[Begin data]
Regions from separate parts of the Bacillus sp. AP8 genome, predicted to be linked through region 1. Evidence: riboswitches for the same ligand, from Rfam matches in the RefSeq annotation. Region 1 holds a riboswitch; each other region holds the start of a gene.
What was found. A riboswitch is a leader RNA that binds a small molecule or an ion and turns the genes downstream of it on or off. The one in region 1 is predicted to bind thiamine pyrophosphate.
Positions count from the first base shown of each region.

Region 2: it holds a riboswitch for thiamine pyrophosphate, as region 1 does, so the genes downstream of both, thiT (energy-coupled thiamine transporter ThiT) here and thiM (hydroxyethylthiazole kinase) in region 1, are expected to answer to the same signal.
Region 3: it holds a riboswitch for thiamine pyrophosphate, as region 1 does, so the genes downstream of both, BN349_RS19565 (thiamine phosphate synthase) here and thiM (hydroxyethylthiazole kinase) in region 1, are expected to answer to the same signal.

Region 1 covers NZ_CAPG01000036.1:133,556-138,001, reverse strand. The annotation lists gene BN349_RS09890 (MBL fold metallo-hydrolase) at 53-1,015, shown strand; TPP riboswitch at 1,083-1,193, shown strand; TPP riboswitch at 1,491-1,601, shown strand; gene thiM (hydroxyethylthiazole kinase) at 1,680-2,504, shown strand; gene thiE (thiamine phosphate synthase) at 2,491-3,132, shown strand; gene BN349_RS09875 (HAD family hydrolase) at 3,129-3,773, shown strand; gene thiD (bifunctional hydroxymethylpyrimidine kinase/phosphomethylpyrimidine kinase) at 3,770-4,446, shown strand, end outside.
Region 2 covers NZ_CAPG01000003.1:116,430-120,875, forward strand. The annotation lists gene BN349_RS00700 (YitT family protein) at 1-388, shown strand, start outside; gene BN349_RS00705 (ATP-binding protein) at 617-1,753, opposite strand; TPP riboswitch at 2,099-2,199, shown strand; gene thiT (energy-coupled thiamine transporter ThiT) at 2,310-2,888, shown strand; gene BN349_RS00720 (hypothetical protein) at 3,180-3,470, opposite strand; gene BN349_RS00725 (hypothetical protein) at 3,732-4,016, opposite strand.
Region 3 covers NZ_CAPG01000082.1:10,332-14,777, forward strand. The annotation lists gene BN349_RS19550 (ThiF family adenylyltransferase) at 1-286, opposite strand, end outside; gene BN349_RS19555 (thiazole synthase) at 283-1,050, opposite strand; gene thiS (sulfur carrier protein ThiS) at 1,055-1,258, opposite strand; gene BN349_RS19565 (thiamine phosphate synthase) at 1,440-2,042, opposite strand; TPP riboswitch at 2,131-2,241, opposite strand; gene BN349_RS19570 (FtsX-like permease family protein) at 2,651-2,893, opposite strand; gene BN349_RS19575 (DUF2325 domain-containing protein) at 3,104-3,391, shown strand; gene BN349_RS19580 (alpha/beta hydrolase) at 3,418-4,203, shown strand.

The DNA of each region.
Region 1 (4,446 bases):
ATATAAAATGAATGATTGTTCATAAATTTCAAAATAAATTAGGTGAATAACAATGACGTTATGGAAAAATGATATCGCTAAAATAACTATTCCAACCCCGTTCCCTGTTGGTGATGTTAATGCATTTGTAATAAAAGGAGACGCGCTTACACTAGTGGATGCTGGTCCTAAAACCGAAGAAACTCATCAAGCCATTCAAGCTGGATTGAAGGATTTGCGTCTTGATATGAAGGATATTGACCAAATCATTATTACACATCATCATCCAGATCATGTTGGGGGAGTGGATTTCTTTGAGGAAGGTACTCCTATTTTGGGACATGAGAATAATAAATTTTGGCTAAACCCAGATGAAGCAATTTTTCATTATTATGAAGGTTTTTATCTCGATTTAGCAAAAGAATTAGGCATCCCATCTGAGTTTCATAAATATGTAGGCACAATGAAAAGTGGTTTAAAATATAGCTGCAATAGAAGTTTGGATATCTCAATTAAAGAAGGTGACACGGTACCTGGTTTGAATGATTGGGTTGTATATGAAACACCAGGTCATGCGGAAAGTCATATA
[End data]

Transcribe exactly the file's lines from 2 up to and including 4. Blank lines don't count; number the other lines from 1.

What was found. A riboswitch is a leader RNA that binds a small molecule or an ion and turns the genes downstream of it on or off. The one in region 1 is predicted to bind thiamine pyrophosphate.
Positions count from the first base shown of each region.

Region 2: it holds a riboswitch for thiamine pyrophosphate, as region 1 does, so the genes downstream of both, thiT (energy-coupled thiamine transporter ThiT) here and thiM (hydroxyethylthiazole kinase) in region 1, are expected to answer to the same signal.